One of the members of the new opposition coalition is the left-wing Together party, which has five seats in Serbia's 250-seat parliament, the National Assembly. Among the party's lawmakers is Miketic, a writer and activist who has repeatedly criticized Vucic, Serbia's government, and the local authorities in Belgrade.

On November 27, Miketic posted on X, formerly Twitter, saying he had received an intimate photo from an unknown phone number in the Viber messaging app. He published a screenshot of the photo, which shows a man and woman with blurred faces in an intimate position, accompanied by a message saying, "Did you prepare Mom for this?"

Miketic said that he received the message less than 12 hours after Vucic said that he was a "human disgrace" and implied, in remarks aired on national television, that he knew something about the opposition politician. As a result, Serbia Against Violence has accused the national Security Intelligence Agency (BIA) of facilitating and Vucic ordering the release of the video, accusations that both have denied.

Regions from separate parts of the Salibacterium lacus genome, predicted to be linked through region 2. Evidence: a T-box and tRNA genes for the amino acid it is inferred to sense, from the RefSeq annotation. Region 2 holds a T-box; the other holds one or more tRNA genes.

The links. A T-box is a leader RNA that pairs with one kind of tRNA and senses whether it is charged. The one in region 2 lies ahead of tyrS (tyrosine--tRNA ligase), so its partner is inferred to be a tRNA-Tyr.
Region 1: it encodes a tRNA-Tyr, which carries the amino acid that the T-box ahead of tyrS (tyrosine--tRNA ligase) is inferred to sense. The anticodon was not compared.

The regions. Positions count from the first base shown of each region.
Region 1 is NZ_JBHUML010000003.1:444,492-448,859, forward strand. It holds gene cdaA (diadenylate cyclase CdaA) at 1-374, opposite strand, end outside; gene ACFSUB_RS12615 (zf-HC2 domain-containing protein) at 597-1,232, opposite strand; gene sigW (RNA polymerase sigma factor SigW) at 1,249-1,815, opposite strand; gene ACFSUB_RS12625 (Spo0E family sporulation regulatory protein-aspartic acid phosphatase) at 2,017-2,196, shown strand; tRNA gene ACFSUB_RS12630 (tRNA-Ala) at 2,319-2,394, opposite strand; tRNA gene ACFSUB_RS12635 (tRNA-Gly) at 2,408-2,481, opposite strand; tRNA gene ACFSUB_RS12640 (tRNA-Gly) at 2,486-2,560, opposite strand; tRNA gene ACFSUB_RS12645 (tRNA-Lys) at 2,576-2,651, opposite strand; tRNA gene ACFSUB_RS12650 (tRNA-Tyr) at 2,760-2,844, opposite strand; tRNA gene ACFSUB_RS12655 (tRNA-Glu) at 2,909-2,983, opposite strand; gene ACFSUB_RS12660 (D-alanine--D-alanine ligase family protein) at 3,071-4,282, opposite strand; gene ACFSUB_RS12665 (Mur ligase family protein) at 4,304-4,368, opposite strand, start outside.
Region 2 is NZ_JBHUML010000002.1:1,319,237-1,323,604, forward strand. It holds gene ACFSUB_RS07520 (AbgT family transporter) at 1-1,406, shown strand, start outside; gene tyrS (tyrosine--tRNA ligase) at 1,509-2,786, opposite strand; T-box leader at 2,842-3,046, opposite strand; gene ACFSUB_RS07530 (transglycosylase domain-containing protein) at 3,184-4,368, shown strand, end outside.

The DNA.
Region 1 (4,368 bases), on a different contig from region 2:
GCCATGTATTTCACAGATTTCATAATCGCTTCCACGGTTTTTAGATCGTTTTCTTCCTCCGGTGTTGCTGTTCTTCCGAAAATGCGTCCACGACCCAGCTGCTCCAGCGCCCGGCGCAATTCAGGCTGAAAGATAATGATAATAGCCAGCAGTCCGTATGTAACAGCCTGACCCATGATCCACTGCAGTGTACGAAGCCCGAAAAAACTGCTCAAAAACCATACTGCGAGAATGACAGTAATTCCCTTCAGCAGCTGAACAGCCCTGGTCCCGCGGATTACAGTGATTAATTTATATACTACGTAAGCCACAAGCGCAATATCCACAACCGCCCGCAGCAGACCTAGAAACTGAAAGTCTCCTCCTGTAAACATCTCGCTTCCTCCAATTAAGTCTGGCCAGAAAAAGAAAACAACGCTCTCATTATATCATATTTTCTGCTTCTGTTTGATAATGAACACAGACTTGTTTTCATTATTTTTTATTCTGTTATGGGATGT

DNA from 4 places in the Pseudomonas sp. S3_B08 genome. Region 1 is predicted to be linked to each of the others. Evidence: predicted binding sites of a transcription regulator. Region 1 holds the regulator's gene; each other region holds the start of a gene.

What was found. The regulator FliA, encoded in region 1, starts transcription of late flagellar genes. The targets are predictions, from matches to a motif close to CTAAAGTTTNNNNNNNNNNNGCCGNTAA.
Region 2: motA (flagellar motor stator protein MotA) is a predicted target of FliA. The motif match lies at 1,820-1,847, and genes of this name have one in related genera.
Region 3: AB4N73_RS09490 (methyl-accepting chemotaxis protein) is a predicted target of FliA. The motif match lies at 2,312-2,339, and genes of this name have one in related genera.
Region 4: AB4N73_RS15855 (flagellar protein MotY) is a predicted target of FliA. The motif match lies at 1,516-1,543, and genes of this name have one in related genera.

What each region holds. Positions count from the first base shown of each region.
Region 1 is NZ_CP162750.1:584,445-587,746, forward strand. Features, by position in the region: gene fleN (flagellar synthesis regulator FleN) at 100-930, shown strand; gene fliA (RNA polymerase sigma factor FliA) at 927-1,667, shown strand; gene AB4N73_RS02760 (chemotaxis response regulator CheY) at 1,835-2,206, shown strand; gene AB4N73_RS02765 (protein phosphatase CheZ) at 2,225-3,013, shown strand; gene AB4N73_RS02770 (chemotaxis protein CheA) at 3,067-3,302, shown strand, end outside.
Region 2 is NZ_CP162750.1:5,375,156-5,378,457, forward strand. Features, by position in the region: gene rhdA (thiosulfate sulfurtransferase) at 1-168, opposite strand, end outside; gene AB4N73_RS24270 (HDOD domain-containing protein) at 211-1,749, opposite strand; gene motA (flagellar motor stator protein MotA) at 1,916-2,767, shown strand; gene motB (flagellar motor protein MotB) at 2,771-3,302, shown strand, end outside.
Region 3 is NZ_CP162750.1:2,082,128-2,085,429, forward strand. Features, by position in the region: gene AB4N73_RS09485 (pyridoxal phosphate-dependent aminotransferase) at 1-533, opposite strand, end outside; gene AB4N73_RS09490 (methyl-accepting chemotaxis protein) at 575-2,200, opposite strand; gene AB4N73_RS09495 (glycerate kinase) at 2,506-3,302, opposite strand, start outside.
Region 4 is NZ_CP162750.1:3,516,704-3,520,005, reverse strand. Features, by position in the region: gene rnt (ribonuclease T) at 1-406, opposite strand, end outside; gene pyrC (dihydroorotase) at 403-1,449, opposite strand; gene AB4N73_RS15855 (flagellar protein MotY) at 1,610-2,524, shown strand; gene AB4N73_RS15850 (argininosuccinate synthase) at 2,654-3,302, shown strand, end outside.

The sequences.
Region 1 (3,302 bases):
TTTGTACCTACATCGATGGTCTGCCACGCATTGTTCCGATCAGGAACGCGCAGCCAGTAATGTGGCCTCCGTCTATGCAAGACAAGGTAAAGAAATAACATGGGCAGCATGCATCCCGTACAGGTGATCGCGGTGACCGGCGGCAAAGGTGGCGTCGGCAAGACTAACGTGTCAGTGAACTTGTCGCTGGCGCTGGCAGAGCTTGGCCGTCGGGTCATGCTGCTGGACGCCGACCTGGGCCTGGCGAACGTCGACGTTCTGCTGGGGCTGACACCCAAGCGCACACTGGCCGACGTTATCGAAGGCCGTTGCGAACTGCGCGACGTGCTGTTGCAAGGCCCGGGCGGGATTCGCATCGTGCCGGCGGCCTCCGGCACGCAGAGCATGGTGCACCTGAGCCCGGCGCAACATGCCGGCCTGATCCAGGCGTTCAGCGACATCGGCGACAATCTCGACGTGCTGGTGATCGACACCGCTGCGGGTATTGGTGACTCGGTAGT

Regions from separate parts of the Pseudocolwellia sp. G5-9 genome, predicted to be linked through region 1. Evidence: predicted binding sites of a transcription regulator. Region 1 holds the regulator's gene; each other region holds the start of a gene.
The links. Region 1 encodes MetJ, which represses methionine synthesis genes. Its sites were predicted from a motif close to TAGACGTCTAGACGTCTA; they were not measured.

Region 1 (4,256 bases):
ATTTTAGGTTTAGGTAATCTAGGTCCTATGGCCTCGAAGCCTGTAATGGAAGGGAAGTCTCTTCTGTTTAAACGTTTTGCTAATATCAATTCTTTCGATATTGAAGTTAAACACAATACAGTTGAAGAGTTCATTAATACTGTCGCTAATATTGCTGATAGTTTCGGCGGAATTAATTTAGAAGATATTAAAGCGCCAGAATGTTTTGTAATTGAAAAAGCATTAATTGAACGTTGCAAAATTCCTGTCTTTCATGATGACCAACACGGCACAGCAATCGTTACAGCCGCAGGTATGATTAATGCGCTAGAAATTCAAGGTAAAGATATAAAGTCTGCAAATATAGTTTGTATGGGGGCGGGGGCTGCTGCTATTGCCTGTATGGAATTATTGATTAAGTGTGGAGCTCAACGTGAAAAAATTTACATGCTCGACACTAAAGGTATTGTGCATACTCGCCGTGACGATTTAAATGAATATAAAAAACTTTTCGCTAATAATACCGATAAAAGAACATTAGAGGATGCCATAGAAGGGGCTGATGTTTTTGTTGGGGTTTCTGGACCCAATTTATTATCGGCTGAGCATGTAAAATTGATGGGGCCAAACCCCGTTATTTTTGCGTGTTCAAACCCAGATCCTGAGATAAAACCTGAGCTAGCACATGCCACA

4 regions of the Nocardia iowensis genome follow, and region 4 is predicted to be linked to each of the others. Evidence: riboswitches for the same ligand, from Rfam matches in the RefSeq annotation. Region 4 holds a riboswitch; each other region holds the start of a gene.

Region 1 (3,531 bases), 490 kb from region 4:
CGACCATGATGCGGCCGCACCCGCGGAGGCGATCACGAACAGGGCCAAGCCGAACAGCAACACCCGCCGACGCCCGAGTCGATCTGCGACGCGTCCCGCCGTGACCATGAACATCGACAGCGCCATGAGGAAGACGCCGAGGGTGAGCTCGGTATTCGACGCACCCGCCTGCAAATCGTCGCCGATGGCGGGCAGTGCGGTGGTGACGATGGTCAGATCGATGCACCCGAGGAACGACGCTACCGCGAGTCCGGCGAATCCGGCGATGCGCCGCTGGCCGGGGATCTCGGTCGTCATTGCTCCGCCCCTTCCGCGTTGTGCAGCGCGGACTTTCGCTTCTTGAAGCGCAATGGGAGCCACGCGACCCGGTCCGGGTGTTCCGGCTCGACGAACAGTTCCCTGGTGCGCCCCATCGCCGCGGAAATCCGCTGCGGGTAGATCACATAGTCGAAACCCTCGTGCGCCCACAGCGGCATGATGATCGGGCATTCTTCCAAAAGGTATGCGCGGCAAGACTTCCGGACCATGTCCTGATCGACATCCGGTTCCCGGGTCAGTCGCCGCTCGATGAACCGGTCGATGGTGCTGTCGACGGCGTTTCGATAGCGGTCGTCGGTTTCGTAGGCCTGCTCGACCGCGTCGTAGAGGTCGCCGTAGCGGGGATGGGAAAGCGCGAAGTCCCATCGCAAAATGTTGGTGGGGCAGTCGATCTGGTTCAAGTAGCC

Aleksandar Vucic appears on Serbian Progressive Party billboards ahead of the December 17 elections in Belgrade.
Aleksandar Vucic appears on Serbian Progressive Party billboards ahead of the December 17 elections in Belgrade.

On November 29, two days after Miketic's X post, the intimate video became widely available online, shared across social and messaging apps, with some government supporters claiming the woman was a prostitute. Parts of the video were even broadcast on the private Pink TV channel, which is owned by Serbian media magnate Zeljko Mitrovic and is known for its pro-government coverage.

Miketic, who is married, confirmed its authenticity and said that the video had been stored on a laptop that was stolen from his apartment during a break-in in January 2022. Speaking to RFE/RL's Balkan Service, Miketic said that he had reported a burglary, the police investigated, but the perpetrators were never found.

"The point of this recording was not only to intimidate me, but it is a message to all opponents of this regime. If you raise your voice, we will look into your private lives, your friends, wives, children, the parties you go to, the websites you visit," Miketic said in a statement quoted by Serbian media on November 29.

"I don't know what else [better shows] the type of dictatorship we are [living] in." Following the publication of the video and accusations that the woman was a prostitute, Miketic's wife issued a statement in support of her husband. It's not clear when the video was made or what Miketic's marital status was at the time.